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Measuring Ultra-Thin Air Films

IP.com Disclosure Number: IPCOM000041331D
Original Publication Date: 1984-Jan-01
Included in the Prior Art Database: 2005-Feb-02
Document File: 2 page(s) / 44K

Publishing Venue

IBM

Related People

Korth, HE: AUTHOR

Abstract

Air films in the 100 nm range are measured with an accuracy of 1 nm in a white light interferometric set-up, using sheared beams having a constant path difference of some 1000 nm. Interferometric thickness measurements in the sub-wavelength range do not yield periodic interference signals but require an absolute determination of the intensities, which is very difficult to realize in practice because of the great number of parameters involved. A periodic interference pattern can however be artificially generated by introducing a fixed path difference between the beams of a two-beam interferometric set-up. Figs. 1 and 2 are lateral elevational and top views of a shearing interferometric set-up for measuring the air film 16 between a glass disk 14 and a reflecting sample 15.

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Measuring Ultra-Thin Air Films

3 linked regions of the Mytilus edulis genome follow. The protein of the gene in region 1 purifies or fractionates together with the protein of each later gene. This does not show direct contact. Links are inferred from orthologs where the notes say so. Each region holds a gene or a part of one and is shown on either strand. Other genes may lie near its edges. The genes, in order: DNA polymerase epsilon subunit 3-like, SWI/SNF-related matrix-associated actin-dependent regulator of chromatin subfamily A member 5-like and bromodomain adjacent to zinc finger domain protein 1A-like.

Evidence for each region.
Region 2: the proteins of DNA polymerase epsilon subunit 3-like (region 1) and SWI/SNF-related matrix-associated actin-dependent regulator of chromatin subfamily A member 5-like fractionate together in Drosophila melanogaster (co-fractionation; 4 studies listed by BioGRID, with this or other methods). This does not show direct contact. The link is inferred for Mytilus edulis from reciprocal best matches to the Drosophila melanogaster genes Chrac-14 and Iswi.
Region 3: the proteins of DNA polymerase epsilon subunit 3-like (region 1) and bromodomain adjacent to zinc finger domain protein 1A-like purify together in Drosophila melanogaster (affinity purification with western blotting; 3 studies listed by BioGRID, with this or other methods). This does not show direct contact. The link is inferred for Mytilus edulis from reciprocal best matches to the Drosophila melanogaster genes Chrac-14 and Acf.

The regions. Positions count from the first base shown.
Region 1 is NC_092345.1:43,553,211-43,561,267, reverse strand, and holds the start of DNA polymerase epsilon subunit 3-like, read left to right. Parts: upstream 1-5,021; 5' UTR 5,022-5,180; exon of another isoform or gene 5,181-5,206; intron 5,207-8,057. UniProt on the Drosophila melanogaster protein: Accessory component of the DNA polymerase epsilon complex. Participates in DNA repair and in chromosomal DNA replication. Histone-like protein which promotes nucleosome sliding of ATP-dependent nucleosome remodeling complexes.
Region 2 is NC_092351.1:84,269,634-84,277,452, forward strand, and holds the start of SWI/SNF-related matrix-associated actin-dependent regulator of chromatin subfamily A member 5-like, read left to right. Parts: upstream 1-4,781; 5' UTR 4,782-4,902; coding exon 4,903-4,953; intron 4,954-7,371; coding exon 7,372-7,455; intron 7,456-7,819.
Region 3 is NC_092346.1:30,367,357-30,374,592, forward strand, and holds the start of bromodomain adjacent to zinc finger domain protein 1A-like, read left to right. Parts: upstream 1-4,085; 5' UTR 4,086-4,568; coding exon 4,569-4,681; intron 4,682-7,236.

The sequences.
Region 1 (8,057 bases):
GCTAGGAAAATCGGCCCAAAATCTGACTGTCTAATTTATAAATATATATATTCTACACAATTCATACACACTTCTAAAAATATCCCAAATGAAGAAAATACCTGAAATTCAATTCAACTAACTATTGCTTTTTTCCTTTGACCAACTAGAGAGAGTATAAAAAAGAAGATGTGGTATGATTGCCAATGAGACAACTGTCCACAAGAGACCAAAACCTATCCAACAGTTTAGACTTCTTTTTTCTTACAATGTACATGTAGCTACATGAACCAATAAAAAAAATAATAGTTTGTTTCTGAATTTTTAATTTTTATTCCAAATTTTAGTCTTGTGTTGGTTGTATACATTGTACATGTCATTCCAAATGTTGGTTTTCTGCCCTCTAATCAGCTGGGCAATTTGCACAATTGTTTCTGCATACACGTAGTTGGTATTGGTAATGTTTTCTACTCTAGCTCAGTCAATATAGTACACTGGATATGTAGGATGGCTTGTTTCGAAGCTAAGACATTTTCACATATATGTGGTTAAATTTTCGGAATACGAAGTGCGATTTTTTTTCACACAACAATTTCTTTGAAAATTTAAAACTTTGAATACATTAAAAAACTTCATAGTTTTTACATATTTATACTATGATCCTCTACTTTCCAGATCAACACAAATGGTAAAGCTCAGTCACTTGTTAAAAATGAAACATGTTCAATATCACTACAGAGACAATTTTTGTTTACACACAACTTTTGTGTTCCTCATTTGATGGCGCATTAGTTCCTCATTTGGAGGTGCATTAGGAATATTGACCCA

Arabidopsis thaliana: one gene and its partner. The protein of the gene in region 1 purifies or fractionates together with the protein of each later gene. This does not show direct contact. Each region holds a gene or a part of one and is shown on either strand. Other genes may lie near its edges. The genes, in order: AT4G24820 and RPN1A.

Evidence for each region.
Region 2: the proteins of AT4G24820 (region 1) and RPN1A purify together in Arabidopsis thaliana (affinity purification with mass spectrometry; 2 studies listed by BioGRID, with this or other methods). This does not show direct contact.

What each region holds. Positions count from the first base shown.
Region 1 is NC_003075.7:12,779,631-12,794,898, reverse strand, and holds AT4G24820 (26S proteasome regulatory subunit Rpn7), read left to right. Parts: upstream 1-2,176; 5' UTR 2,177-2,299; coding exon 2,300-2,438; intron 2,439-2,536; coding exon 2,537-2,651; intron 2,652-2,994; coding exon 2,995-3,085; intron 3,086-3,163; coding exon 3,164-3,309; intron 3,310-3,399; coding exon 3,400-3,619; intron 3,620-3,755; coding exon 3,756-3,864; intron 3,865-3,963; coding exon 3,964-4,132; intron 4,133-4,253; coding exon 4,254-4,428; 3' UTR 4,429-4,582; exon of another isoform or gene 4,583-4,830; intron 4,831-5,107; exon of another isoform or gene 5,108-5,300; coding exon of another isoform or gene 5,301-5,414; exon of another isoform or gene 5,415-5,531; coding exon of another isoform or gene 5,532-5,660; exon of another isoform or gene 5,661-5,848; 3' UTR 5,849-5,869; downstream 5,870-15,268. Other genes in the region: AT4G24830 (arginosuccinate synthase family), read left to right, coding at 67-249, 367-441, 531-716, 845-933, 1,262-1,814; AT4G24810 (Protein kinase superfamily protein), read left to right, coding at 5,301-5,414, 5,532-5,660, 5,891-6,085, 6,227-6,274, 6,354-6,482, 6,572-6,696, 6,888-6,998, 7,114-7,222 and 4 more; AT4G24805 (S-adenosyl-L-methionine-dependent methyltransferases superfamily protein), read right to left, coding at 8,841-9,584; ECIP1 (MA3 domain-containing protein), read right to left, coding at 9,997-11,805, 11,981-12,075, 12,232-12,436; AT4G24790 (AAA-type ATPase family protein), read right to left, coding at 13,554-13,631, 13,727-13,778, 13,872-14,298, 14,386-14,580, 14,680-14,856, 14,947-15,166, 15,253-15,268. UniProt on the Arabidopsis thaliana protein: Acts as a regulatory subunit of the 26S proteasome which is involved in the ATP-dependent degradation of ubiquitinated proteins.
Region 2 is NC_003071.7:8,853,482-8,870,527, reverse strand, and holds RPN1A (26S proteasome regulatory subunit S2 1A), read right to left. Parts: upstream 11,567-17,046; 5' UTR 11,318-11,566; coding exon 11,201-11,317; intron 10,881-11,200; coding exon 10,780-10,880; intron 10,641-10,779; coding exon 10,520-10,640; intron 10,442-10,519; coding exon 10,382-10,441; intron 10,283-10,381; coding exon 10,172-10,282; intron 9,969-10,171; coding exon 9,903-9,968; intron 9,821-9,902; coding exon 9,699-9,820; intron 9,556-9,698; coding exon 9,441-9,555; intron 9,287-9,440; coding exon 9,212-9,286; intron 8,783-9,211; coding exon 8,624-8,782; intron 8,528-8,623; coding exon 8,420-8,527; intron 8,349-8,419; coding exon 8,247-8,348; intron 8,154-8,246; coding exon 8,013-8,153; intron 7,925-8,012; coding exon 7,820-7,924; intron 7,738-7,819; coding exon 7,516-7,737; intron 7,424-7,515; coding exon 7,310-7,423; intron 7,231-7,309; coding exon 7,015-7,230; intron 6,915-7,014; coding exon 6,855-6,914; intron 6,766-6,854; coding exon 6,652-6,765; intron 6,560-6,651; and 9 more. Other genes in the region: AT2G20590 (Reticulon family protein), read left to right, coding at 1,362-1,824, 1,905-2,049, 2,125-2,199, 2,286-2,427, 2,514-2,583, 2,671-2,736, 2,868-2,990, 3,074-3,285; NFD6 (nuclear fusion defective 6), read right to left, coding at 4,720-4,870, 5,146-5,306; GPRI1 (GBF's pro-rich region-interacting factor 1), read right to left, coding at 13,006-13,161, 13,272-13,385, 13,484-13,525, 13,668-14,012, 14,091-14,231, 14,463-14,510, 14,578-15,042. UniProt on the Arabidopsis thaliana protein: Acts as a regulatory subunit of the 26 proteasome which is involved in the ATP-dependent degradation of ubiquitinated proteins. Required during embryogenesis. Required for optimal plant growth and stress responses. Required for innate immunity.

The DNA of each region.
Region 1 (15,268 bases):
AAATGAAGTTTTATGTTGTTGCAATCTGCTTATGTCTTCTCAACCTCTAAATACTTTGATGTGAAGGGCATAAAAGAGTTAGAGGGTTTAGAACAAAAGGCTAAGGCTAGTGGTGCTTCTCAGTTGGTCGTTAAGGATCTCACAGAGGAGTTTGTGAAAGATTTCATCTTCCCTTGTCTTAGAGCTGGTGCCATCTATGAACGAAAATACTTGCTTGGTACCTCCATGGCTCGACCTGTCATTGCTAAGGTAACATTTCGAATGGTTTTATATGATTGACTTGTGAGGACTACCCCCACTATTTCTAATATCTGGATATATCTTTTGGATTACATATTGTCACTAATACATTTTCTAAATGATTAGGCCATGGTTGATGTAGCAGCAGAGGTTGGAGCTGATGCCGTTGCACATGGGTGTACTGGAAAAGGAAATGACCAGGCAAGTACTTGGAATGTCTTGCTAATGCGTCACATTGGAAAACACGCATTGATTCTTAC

Air films in the 100 nm range are measured with an accuracy of 1 nm in a white light interferometric set-up, using sheared beams having a constant path difference of some 1000 nm. Interferometric thickness measurements in the sub- wavelength range do not yield periodic interference signals but require an absolute determination of the intensities, which is very difficult to realize in practice because of the great number of parameters involved. A periodic interference pattern can however be artificially generated by introducing a fixed path difference between the beams of a two-beam interferometric set-up. Figs. 1 and 2 are lateral elevational and top views of a shearing interferometric set-up for measuring the air film 16 between a glass disk 14 and a reflecting sample 15. The white light of a lamp 10 passes lens 11 and polarizer 12 (oriented at 45OE) to reach birefringent plate 13 at which two beams 24 and 25 with mutual orthogonal polarizations are generated. The beams impinge on the upper surface of plate 14 at the Brewster angle r; the directly reflected light is stopped by a shading plate 22. Beam 25, which is polarized parallel to the plane of incidence, is reflected only at sample 15 (Brewster's law), whereas beam 24 is partially reflected at the lower (inner) surface of disk 14. Sample 15 is oriented such that the part of beam 24 exiting from disk 14 is not reflected. Beam 25 and the reflected part of beam 24 are recombined...